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Post-Menopausal Hormone Replacement Therapy Linked to Increased Ovarian Cancer Risk

Feb 16, 2015

New research suggests that there is an increased risk of ovarian cancer among women who use hormone replacement therapy after menopause, even for only a few years. According to a new study published online in The Lancet, women were at a 40 percent increased risk of ovarian cancer if they used hormone replacement therapy for less than five years after menopause.

"We have evidence, proof, that there is a small but real excess risk of cancer of the ovaries with hormone therapy use," said study researcher Sir Richard Peto, professor of medical statistics and epidemiology at the University of Oxford, in England, according to HealthDay. He stated that the risk was small, but statistically significant. The increased risk equates to one extra ovarian cancer diagnosis for every 1,000 women who use hormone therapy for five years from around age 50 and one extra death from ovarian cancer for every 1,700 users.

The study was correlational and does not prove a cause-and-effect relationship. However, Peto and his colleagues believe that hormone therapy had an effect on ovarian cancer. He added that it is unknown exactly how hormone therapy would do this. "We don't know the mechanism," he said.

To conduct the study, researchers pooled data from 52 studies involving more than 12,000 women with ovarian cancer. Roughly half of these women used hormone replacement therapy. The study found a similar increased risk of ovarian cancer in European and American women and between users of an estrogen-progesterone hormone replacement therapy or estrogen alone.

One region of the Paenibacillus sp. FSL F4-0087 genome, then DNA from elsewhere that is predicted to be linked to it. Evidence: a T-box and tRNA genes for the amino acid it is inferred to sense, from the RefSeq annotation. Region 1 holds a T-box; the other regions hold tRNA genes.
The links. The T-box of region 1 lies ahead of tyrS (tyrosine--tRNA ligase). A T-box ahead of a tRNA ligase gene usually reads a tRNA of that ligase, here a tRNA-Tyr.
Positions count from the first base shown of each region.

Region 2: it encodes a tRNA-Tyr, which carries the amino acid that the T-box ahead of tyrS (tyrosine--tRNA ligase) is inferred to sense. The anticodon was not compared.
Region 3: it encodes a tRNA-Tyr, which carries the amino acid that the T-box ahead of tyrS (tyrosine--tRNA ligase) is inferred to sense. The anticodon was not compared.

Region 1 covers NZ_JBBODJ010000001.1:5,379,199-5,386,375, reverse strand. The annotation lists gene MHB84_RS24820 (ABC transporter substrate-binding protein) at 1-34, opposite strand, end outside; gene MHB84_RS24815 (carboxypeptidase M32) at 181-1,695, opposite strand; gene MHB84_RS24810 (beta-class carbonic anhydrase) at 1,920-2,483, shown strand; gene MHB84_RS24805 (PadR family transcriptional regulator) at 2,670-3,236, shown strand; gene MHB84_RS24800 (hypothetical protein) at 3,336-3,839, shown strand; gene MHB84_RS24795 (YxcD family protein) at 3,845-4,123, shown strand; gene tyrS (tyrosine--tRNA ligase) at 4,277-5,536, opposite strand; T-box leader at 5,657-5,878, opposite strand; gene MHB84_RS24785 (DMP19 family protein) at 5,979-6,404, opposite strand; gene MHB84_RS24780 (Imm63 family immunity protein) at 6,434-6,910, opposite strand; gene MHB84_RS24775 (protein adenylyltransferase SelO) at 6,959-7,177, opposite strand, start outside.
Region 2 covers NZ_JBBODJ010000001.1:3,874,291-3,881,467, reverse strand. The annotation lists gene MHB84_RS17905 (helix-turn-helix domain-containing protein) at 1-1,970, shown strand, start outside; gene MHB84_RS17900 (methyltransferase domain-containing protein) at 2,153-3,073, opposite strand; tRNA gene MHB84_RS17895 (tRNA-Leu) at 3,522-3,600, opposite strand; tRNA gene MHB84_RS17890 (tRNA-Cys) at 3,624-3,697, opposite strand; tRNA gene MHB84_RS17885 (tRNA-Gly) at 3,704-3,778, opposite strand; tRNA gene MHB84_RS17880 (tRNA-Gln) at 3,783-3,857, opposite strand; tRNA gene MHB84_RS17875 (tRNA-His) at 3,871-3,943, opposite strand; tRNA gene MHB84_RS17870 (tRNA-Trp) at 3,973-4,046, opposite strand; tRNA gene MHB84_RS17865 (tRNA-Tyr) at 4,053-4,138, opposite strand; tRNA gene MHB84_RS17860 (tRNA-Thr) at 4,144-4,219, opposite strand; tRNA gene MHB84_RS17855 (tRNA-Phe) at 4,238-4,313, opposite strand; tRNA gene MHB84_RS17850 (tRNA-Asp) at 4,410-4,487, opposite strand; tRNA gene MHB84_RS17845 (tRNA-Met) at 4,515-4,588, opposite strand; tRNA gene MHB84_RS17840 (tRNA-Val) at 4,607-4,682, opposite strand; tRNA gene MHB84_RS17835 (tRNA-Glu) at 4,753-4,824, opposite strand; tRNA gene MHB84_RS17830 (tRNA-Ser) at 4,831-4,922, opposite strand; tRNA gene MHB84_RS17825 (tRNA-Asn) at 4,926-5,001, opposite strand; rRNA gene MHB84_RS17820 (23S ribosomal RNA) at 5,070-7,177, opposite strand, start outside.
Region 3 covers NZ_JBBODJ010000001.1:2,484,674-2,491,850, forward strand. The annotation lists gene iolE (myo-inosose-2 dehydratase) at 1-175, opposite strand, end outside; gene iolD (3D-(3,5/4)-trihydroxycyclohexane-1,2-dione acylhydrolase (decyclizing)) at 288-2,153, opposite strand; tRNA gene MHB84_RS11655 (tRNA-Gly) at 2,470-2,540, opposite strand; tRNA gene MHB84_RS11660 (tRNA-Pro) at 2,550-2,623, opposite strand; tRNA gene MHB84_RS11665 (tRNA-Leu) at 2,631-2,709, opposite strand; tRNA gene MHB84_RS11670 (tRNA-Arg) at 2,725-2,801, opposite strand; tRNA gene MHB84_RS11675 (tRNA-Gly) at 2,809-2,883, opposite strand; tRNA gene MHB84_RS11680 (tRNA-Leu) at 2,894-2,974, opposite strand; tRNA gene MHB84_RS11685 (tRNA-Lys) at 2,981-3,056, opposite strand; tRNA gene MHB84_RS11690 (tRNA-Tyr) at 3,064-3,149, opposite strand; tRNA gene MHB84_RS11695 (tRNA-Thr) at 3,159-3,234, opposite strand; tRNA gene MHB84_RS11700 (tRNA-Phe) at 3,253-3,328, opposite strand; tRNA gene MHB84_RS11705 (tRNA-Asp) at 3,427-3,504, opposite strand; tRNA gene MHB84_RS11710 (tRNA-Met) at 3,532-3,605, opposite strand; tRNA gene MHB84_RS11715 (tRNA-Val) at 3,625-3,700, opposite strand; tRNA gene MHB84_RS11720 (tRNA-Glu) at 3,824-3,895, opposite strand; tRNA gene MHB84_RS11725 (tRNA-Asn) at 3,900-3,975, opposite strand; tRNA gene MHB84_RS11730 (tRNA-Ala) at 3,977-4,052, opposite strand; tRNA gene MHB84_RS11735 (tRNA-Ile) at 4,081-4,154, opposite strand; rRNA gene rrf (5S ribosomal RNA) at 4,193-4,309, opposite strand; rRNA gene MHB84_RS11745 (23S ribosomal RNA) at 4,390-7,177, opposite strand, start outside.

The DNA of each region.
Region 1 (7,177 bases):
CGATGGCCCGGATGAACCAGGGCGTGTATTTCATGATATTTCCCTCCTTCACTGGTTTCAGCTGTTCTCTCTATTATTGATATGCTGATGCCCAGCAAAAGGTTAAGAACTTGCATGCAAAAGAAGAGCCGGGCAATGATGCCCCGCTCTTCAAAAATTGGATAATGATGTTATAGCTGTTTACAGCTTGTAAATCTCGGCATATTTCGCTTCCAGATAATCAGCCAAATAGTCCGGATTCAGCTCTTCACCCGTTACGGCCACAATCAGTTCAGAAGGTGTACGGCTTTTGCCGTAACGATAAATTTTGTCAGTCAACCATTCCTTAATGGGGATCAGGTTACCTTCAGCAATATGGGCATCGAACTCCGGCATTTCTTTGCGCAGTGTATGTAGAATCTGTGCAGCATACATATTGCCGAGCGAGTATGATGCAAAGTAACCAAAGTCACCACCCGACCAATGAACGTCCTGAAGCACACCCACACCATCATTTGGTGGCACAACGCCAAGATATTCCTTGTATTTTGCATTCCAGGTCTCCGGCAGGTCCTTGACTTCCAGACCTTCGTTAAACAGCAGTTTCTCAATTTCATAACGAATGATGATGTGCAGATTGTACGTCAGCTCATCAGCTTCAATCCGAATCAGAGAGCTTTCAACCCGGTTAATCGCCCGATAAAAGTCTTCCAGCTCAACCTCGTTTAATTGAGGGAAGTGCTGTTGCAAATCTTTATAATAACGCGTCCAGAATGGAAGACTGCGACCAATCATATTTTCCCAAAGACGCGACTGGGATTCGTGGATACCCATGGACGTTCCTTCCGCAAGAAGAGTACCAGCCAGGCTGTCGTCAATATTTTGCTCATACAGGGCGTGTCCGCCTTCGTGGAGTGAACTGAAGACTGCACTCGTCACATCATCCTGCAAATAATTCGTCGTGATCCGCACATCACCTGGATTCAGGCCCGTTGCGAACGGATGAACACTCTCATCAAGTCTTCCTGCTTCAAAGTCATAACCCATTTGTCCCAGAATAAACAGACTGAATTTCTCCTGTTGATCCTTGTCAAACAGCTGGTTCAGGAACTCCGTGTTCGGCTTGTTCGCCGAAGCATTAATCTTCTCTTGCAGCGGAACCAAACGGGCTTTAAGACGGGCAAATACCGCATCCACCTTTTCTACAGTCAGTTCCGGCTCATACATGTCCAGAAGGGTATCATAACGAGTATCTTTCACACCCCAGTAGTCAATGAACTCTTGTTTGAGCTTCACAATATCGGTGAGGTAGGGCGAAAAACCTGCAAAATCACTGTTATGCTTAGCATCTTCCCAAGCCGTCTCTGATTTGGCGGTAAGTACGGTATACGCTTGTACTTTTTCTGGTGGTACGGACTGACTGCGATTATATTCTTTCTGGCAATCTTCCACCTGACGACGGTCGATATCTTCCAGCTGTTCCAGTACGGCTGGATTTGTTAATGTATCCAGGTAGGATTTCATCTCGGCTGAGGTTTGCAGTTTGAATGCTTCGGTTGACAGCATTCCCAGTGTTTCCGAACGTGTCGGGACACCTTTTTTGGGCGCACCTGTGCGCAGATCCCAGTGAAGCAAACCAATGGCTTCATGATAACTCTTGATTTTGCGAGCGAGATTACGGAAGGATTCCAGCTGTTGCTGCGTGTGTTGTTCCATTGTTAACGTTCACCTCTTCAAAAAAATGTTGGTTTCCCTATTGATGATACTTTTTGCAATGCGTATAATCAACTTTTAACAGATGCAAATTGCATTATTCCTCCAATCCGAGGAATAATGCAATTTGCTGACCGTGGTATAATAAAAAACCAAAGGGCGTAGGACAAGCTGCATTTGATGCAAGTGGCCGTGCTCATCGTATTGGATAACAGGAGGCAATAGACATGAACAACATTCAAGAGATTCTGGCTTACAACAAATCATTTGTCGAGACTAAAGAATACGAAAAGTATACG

Peto said that the hormone therapy increased the risk of serous and endometrioid ovarian cancer; these are the two most common common among the four total types. His study debunks the notion that there are no dangers associated with short-term use of hormone therapy. "the idea that anything less than five years is safe isn't true." he stated, according to HealthDay.

The American Cancer Society (ACS) estimates that over 21,000 women will be diagnosed with ovarian cancer this year, and 14,000 will die of the disease.

Hormone replacement therapy became popular in the 1990s to alleviate the symptoms of menopause, according to HealthDay. However, use these drugs has dropped dramatically due to safety concerns. In 2002, the Women's Health Initiative study was stopped after researchers found that those taking hormone therapy had a higher risk of heart attack, stroke and blood clots.

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